• I do not get to notifications.

  • I also put my phone on airplane mode for a lot of reasons, for our body to explain some

  • other physical ones, but onto airplane mode when I go to bed and it stays in airplane

  • mode until I'm done with my creation period and then it comes on.

  • Because as soon as you go into bullet dodging or like Wonder Woman bullet blocking mode

  • with everyone else's agenda for your time, which is very often the inbox or text messages,

  • you're DOA, you're done.

  • Your creativity is all for not in general.

  • So for me, for many people who are say programming, for musicians, for creative types slack in

  • the system, you have to create slack.

  • You have to create space.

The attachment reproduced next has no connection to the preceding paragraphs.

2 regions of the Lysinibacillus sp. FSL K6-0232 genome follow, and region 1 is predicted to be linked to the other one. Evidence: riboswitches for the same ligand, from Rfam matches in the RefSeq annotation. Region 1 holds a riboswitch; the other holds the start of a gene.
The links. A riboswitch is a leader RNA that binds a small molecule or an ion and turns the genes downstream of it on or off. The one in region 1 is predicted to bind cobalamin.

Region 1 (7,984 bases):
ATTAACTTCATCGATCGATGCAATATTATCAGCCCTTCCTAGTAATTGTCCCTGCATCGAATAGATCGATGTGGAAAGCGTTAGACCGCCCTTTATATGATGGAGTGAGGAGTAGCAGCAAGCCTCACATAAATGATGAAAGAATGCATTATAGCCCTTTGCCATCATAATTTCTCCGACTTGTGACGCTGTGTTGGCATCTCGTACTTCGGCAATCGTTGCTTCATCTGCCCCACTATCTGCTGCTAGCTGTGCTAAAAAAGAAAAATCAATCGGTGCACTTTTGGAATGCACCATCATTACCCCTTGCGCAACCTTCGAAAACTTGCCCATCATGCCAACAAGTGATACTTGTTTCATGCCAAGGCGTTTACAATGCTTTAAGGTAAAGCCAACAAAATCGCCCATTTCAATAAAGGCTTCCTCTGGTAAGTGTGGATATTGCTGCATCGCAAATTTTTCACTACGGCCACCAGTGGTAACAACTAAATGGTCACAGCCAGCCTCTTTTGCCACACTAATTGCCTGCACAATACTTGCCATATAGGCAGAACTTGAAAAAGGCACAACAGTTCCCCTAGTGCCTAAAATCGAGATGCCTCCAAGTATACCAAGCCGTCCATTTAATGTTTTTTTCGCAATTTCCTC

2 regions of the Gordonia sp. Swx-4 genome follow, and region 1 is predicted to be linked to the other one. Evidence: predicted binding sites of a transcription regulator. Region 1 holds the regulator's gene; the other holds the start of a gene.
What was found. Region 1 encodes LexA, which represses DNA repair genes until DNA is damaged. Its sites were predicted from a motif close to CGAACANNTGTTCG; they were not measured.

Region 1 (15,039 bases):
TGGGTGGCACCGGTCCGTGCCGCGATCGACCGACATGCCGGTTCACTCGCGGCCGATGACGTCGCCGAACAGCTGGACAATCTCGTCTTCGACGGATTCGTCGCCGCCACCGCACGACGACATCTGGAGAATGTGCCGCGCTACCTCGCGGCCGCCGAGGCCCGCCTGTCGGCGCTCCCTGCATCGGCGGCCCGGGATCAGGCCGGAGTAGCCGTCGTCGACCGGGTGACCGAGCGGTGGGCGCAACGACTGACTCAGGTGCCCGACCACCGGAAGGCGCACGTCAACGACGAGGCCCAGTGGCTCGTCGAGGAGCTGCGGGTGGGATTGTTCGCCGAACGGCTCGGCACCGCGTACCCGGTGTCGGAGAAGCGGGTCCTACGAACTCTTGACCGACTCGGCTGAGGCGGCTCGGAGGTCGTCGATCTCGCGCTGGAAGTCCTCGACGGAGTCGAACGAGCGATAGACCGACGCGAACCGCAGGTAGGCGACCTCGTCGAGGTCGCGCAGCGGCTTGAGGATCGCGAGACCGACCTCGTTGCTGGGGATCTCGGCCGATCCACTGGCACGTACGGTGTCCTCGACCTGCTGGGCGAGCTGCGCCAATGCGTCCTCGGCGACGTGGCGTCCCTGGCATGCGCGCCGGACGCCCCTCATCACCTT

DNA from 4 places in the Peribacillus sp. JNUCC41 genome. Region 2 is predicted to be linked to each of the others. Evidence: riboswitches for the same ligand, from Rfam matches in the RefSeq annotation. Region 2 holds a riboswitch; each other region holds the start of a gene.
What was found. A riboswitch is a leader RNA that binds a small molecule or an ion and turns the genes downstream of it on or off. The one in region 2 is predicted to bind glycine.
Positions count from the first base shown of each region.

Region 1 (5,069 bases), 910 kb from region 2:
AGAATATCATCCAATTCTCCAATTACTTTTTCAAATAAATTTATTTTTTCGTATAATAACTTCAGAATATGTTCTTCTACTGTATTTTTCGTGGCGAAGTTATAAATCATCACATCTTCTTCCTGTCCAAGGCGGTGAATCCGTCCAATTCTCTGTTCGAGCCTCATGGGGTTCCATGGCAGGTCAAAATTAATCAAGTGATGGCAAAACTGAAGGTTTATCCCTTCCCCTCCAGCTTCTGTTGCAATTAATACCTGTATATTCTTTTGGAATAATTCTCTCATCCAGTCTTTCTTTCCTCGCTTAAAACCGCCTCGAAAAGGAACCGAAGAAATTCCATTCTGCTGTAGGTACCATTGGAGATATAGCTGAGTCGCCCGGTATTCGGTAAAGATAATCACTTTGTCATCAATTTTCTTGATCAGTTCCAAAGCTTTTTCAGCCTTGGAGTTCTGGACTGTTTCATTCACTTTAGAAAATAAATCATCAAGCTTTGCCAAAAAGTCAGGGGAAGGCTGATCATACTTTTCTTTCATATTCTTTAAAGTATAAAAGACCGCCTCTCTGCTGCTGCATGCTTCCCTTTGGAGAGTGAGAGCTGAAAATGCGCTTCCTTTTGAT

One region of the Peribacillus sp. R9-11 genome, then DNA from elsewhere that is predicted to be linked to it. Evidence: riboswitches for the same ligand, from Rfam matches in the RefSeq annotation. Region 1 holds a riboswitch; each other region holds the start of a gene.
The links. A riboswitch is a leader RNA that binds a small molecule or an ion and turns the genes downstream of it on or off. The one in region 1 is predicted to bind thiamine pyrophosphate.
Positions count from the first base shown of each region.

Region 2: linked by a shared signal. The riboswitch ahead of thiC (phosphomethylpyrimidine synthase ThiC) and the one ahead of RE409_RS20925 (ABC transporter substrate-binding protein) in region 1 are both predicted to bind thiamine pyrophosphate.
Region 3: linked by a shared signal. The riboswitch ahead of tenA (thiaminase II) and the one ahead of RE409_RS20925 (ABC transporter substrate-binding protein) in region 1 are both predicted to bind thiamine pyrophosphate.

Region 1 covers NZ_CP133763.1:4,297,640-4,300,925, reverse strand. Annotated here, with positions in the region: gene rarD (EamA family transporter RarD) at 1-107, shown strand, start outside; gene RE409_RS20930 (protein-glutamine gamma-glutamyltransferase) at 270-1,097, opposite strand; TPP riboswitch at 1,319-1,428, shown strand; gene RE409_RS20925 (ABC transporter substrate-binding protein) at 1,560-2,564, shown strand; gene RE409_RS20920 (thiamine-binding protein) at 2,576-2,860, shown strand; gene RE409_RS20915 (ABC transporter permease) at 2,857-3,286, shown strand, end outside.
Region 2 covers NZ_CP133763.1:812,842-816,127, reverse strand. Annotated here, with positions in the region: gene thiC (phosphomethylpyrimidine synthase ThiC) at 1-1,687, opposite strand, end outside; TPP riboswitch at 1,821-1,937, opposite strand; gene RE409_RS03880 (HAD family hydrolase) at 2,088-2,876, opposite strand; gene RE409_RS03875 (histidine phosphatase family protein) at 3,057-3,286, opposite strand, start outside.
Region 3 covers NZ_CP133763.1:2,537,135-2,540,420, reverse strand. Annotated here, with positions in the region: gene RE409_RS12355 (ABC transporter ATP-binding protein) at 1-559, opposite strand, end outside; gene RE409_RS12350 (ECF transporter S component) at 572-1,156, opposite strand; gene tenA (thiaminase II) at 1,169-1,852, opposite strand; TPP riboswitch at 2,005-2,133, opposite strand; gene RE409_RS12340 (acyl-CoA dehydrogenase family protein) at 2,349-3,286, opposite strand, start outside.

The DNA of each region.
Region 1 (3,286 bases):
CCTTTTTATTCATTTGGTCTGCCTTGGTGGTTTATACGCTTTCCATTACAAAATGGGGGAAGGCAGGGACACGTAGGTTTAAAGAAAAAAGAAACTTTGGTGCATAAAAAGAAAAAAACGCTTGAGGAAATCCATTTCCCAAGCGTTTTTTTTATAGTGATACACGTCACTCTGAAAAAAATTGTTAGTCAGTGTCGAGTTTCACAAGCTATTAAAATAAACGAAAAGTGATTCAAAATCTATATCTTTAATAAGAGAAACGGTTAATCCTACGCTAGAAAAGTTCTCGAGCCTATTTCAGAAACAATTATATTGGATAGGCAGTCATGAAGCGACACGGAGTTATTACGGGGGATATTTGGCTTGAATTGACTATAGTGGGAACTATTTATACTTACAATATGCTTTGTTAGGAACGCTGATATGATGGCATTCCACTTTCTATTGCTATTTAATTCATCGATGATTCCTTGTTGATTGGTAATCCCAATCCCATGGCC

• You have to create large uninterrupted blocks of time and the only way to do that is to

  • put it on your calendar.

  • If it's not on your calendar it's not real, you need to put it in your calendar and defend

  • it just like you would anything else.

One of the concepts that comes up over and over again with prolific creative minds that

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ティム・フェリス、マスタリーについて:エンドゲームから始め、創造性のためのスペースを作る (Tim Ferriss on Mastery: Start with End Game and Make Space for Creativity)

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    abovelight に公開 2021 年 01 月 14 日